One common form of plot forcing is sporadic, selective stupidity, the condition whereby a normally competent (or brilliant) character suddenly losses all wit so that said character may be bested (this is especially common with villains as can be ascertained from a cursory review of the rogues gallery of the James Bond series) either for character or plot development (or both). For a specific example, consider the absurdist climax of the Marvel film, Guardians of the Galaxy (2014), whereat the film’s primary antagonist, a ruthless galactic warlord named Ronan, is bested because he is distracted for a unbelievably protracted period of time by the protagonist’s ridiculous dancing (this, I assume, was supposed to be funny). The scene made no sense as there was no precedent for such a intelligent and unhesitating character as Ronan to be utterly stunned by nothing more than exaggerated gesticulations, especially for such a long period of time, as such, the plot advancement (Ronan’s defeat) is ‘forced’ (for attempted comedic effect). This is a case where the intended effect of a given scene (comedy) stands in contrast to both the preceding plot development (impending genocide; high drama) and the propensity of the central character (Ronan; a heedless fanatic ill-inclined to distraction).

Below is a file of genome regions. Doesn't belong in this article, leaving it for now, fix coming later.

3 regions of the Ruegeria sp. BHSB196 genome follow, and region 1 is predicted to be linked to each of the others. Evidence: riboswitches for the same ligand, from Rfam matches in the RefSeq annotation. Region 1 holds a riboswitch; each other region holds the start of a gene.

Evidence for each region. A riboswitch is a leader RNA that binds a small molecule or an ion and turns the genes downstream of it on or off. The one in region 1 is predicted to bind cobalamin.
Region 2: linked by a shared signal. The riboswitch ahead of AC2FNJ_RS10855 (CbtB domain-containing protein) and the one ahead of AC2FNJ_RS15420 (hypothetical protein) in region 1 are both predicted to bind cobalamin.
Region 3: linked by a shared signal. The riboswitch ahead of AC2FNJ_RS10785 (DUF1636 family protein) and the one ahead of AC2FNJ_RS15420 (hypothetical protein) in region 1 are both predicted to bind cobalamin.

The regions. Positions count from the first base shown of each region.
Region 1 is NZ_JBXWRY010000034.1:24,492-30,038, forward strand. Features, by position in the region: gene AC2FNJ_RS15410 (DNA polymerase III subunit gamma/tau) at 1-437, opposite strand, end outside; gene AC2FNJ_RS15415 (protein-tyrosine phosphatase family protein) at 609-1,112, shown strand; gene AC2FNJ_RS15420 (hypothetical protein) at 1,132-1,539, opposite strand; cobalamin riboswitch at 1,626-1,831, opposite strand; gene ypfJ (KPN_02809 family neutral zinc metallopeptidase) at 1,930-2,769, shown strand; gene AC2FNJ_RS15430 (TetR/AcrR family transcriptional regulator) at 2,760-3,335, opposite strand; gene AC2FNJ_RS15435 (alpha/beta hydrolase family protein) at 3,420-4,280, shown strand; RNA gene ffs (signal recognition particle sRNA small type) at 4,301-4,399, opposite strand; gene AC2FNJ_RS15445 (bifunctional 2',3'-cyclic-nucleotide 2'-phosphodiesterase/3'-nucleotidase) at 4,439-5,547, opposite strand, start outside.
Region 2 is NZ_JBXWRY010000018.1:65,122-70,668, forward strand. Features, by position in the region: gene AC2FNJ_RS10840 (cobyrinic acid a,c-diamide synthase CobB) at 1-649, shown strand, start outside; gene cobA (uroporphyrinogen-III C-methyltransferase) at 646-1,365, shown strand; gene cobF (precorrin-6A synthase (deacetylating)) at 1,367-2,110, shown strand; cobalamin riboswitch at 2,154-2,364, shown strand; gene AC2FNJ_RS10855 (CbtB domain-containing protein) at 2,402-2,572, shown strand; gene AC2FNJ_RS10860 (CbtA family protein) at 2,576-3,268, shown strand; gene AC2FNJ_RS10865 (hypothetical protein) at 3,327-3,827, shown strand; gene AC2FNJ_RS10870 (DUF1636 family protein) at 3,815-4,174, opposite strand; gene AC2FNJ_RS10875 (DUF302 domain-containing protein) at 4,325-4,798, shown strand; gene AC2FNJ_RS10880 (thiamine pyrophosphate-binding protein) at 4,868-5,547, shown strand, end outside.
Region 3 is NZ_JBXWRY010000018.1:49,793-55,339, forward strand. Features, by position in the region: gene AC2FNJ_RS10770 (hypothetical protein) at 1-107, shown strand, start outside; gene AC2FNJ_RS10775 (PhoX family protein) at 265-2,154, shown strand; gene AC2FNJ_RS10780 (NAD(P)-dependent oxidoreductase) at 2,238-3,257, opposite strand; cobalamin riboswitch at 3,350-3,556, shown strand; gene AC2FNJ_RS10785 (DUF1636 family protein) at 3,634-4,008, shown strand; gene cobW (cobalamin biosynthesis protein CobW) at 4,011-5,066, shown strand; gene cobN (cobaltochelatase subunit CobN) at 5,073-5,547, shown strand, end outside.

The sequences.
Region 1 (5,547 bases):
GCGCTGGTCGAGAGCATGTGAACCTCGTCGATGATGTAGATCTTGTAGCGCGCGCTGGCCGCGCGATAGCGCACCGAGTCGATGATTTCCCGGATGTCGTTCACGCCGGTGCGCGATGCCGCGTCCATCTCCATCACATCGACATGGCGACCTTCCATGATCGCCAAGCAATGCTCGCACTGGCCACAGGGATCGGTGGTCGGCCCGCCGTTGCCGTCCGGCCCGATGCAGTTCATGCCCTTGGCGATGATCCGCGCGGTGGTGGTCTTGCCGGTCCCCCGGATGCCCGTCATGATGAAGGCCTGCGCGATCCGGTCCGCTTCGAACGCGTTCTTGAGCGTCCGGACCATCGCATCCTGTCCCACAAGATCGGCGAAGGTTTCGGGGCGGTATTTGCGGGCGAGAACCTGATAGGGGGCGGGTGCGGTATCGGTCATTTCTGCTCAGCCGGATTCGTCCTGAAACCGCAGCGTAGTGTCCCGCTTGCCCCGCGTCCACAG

Another form of plot forcing (and to my knowledge the most common) is precedentless character enhancement, wherein a character encounters a situation where they are hopelessly outmatched but prevail due to no other reason than their own uniqueness, a uniqueness not previously demonstrated or even known to the character in question, which only manifests when a plotline needs to be advanced. This particular kind of plot forcing is characteristic of ‘chosen one’ narratives (such as: Harry Potter, Star Wars, The Matrix, The Wheel of Time, Supernatural and many others) wherein the ‘fate of the world’ (or some variant on the theme) rests solely upon the shoulders of the protagonist whose uniqueness and pivitol role in world events is generally explained via prophecy. Chosen one characters are typically young (I cannot recall any chosen one stories wherein the prophecized hero was elderly) and seemingly inadequate for the task, yet, despite the chosen one’s complete lack of skills they invariably triumph over the chaotic force or forces which threaten their world due to providential selection (selected by a diety or fate, etc). There are so many critiques of this particular trope that little needs to be said about why it should be avoided, so I shall name only one particular and perhaps seemingly counterintuitive problem it engenders: character limitation. In placing the providential/fated selection of a character as the primary driver of the plot (and most, if not all, the arcs within it) there is something of a hardcap which is placed upon character development; firstly, in that there is no reason at the outset for a chosen one protagonist to develop at all because they are already pre-equipped to deal with every challenge that besets them; a example of this can be observed in the film Star Wars: The Force Awakens wherein the protagonist, Rey, defeats the antagonist, Ren, in a duel, despite the fact she had never fought in such a fashion before and he had trained since his youth for martial conflict. She wins not because she is more talented, but because she’s ‘chosen,’ thus, she has to win, otherwise she’d have died and the story would be over and so again, the plot is ‘forced.’